Monday, November 15, 2010

"a paradise for high-class thieves"

"If you want to understand why America" is the above, says Matt Taibbi, "just look at the way a manufactured movement like the Tea Party corrals and neutralizes public anger that otherwise should be sending pitchforks in the direction of downtown Manhattan":

There are two reasons why Tea Party voters will probably never get wise to the Ponzi-scheme reality of bubble economics. One has to do with the basic sales pitch of Tea Party rhetoric, which cleverly exploits Main Street frustrations over genuinely intrusive state and local governments that are constantly in the pockets of small businesses for fees and fines and permits.

The other reason is obvious: the bubble economy is hard as hell to understand. To even have a chance at grasping how it works, you need to commit large chunks of time to learning about things like securitization, credit default swaps, collateralized debt obligations, etc., stuff that’s fiendishly complicated and that if ingested too quickly can feature a truly toxic boredom factor.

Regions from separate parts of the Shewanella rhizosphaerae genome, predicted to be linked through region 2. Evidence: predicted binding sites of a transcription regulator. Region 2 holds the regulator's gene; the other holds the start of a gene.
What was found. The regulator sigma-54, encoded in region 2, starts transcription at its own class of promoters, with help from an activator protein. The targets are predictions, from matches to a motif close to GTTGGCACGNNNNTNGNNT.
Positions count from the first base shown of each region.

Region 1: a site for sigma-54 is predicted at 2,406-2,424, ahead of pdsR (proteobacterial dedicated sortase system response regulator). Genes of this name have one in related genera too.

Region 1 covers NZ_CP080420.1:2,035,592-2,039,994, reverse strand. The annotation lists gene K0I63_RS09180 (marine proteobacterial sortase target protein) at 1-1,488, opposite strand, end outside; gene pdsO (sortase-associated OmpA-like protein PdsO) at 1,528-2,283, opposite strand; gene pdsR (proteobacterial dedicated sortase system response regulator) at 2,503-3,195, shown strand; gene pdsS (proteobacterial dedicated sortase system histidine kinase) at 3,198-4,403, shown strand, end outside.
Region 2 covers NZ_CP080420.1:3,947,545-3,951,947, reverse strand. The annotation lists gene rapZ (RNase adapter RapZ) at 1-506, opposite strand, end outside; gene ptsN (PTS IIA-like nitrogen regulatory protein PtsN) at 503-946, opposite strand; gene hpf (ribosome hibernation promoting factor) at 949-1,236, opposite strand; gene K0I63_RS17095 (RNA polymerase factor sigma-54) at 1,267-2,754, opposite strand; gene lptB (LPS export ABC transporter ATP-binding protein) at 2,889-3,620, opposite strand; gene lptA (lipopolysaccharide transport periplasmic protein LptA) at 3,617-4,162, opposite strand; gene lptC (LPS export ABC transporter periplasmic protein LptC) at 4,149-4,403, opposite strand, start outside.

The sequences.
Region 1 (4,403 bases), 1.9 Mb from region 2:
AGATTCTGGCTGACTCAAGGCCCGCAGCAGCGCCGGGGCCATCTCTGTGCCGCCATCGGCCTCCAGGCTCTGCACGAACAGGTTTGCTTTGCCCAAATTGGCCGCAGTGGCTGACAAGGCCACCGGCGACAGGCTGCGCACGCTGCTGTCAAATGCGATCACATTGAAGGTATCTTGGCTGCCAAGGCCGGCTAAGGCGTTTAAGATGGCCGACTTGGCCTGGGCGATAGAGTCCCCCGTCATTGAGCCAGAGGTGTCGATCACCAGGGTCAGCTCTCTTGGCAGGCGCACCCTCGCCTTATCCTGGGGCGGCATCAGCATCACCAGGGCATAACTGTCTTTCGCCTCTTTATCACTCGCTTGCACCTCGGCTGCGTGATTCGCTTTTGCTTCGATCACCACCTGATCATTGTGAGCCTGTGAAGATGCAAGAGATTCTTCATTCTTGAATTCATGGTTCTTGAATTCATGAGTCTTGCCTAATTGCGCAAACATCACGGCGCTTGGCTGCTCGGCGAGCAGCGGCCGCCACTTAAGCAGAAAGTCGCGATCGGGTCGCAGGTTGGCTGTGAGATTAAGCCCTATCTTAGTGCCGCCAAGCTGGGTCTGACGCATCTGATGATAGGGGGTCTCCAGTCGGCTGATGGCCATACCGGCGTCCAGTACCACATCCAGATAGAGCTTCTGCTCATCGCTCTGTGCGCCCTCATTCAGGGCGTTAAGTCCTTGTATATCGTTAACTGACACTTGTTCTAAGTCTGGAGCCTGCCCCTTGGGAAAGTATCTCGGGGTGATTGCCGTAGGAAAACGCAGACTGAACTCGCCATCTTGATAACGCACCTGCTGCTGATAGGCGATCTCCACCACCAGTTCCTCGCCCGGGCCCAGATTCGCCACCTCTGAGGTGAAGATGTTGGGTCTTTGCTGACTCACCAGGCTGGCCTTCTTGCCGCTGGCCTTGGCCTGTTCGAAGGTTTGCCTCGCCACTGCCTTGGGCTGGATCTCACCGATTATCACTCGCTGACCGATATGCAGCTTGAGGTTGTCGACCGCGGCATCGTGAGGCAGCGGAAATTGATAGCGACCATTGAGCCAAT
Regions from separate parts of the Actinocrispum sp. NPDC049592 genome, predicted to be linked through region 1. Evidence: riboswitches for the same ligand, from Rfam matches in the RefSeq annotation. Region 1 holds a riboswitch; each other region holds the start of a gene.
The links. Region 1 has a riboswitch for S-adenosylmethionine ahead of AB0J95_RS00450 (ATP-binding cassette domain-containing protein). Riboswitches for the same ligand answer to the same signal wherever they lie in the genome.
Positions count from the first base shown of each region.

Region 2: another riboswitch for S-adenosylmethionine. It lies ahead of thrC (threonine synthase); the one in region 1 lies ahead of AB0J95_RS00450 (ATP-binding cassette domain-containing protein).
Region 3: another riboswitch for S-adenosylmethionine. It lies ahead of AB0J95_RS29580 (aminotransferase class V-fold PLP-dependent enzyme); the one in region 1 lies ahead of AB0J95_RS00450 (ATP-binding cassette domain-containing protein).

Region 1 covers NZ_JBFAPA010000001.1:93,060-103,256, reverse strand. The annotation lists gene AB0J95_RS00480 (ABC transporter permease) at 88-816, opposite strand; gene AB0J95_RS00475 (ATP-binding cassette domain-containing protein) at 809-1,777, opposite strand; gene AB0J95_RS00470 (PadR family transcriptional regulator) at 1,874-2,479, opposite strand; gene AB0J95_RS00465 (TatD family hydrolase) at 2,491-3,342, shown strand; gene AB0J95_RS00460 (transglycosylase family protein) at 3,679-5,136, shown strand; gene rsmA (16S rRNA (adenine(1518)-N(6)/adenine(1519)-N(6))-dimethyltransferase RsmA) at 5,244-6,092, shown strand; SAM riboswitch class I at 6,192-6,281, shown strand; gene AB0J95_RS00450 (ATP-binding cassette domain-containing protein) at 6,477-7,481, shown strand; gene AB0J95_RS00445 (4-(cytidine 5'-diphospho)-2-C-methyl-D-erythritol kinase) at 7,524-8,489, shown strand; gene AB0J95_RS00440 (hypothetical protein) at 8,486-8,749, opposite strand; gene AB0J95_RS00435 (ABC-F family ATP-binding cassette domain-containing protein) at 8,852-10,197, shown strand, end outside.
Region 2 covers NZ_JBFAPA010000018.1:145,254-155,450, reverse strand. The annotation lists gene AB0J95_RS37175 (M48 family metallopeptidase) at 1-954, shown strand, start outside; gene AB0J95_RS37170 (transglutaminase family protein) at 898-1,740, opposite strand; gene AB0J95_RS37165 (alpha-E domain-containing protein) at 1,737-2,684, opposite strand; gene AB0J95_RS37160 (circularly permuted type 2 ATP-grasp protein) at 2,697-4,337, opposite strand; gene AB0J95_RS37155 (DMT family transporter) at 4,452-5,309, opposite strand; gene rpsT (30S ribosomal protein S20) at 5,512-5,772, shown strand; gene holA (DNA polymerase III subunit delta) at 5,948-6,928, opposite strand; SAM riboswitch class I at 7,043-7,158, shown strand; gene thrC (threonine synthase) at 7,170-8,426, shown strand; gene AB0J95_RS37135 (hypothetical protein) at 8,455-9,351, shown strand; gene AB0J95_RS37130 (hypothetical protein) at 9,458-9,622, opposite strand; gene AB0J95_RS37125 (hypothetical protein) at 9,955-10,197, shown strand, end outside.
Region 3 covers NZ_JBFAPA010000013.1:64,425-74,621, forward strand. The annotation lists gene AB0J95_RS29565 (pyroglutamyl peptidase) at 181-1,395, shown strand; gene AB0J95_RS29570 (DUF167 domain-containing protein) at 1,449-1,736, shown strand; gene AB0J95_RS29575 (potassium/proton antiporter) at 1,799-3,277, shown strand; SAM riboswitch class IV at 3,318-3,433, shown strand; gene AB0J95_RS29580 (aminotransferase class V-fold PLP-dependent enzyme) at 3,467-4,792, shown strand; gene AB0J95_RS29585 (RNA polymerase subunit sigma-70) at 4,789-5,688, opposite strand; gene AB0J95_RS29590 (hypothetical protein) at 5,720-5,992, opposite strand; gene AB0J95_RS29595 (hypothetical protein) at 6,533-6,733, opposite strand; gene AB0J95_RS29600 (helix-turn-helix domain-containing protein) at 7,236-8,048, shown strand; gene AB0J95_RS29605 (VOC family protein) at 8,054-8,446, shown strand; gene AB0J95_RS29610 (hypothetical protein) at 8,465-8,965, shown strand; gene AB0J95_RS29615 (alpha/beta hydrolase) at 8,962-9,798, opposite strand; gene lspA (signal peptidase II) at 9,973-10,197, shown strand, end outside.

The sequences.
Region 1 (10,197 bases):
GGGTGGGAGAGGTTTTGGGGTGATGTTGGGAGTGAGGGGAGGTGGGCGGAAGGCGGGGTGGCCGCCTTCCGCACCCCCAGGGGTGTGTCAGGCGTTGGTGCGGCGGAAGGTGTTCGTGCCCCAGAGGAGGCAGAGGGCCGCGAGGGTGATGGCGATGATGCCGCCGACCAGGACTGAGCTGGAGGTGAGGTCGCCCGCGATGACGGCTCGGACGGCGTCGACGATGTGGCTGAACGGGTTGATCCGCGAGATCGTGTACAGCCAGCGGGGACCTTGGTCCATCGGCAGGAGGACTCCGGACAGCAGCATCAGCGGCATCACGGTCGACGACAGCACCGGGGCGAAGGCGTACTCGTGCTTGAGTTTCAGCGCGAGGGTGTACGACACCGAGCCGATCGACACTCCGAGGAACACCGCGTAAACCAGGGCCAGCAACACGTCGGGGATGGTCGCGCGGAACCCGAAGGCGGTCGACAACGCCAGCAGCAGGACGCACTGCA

So long as this stuff is not widely understood by the public, the Grifter class is going to skate on almost anything it does -- because the tendency of most voters, in particular conservative voters, is to assume that Wall Street makes its money engaging in normal capitalist business and that any attempt to restrain that sector of the economy is thinly disguised socialism.

Spot. On. I do think that a lot of rightthink is governed by a kind of foolish synedoche wherein all forms of profit-generating activity—including unproductive frippery like day-trading and the kinds of hyperfinancialized abstractions that Taibbi notes above—are mindlessly lumped together under the general category of "business," restriction of which can only be motivated by something ghastly like COMMUNISM!!#! of course. And the vampire squid class exploits this synecdoche for all it's worth.

More.


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